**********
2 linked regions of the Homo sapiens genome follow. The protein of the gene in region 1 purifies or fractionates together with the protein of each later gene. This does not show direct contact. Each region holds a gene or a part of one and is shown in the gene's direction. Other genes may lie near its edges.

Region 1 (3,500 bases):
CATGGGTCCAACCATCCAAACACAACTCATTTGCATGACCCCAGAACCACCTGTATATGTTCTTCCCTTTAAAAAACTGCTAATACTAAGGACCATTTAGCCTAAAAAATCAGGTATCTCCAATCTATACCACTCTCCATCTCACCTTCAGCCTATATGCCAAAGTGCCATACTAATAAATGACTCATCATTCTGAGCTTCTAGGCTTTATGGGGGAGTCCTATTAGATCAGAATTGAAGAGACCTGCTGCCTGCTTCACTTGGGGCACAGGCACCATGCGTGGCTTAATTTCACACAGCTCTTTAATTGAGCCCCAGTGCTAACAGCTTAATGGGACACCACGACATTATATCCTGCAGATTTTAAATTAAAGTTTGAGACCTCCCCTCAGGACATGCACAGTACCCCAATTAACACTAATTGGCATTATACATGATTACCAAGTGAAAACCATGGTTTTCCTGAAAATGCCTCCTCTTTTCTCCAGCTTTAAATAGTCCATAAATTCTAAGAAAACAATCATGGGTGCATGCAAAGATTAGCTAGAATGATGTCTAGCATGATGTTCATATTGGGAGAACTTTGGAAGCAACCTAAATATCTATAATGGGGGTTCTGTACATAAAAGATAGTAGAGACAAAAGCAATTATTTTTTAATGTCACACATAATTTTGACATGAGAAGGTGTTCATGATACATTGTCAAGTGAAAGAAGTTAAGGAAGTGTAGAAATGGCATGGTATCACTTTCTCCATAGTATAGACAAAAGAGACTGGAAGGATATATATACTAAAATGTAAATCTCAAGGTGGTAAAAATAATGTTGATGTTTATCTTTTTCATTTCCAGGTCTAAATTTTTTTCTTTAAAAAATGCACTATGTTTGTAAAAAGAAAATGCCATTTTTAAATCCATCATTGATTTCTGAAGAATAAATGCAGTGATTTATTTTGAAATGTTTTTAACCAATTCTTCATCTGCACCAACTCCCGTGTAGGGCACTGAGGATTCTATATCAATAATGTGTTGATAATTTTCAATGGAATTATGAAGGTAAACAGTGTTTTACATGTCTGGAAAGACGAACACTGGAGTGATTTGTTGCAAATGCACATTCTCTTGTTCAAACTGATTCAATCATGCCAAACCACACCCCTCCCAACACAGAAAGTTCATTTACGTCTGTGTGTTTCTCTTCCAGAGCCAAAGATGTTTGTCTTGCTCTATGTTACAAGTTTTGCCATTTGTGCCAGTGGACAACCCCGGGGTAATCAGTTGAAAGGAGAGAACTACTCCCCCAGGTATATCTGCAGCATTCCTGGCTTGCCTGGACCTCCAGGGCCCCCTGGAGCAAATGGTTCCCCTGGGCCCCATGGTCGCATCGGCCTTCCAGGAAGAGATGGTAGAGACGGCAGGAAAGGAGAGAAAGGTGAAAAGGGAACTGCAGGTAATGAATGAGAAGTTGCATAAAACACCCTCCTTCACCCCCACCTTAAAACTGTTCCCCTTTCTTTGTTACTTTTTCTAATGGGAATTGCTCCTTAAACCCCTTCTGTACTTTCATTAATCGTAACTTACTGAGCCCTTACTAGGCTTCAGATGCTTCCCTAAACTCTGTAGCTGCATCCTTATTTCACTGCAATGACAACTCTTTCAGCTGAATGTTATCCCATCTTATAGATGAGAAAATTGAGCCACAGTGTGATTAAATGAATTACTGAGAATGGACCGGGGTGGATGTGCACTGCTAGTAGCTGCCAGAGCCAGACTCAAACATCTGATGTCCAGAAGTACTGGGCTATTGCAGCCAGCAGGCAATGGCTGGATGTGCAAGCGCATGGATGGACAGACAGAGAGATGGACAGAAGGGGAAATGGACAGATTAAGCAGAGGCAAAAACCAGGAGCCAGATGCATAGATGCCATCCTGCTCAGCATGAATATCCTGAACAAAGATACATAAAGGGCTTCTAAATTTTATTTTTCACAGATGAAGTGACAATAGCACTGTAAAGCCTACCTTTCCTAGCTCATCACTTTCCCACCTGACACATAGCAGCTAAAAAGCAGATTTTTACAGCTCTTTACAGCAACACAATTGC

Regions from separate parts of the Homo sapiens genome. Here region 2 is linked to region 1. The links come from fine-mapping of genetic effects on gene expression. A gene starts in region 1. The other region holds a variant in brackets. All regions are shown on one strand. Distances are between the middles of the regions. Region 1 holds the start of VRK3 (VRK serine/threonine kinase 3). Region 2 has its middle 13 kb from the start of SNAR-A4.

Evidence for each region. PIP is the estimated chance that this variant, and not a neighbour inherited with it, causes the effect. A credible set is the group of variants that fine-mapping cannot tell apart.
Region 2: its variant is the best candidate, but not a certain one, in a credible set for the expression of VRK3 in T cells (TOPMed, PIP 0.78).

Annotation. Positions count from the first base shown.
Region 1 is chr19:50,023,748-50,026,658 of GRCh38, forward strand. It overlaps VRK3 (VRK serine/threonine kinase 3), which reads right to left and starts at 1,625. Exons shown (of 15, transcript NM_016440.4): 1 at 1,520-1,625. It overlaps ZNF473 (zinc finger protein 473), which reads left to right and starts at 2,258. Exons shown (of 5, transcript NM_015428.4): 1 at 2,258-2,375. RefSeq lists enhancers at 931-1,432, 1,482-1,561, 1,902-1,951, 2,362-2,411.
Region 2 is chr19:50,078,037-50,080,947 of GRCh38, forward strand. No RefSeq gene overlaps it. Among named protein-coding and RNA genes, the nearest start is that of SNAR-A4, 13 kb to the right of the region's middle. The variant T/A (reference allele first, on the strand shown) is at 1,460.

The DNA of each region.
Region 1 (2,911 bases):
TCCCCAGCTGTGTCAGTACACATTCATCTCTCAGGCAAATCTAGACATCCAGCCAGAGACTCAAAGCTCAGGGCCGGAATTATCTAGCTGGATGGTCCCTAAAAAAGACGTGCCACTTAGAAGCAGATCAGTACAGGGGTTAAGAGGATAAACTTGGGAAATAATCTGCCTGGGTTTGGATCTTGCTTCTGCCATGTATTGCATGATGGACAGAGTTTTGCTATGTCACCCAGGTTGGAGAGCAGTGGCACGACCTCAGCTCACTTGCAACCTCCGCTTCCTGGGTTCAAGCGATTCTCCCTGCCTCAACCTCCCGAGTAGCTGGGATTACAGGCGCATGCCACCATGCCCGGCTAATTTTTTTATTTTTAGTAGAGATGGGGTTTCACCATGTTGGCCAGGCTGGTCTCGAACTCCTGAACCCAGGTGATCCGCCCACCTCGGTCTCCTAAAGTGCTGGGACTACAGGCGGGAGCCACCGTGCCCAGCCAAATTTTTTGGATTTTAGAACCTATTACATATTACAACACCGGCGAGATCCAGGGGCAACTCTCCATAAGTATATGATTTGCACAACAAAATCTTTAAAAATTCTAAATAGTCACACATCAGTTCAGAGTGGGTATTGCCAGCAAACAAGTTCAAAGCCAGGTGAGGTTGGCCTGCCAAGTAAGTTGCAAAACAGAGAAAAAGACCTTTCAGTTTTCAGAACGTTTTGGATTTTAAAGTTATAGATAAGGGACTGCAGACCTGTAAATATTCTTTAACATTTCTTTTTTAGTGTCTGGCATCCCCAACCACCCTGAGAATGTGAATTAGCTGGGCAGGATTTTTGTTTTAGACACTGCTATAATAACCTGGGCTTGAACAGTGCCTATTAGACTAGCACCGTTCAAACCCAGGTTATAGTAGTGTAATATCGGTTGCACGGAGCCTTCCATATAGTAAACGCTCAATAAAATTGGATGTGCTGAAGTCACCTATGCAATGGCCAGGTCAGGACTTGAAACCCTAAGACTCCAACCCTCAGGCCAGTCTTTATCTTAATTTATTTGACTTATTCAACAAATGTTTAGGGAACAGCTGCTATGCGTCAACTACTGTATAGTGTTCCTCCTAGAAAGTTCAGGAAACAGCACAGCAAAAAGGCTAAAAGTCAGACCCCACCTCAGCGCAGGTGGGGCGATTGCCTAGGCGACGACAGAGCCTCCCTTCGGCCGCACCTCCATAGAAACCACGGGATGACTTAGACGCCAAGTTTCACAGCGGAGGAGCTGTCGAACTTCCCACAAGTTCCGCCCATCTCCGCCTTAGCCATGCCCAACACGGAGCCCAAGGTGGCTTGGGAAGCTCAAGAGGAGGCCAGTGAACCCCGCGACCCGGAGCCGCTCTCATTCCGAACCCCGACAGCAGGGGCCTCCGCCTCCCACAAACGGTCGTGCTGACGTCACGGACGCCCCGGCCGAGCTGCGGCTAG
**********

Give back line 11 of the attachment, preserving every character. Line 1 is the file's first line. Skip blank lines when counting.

Region 1 (2,911 bases):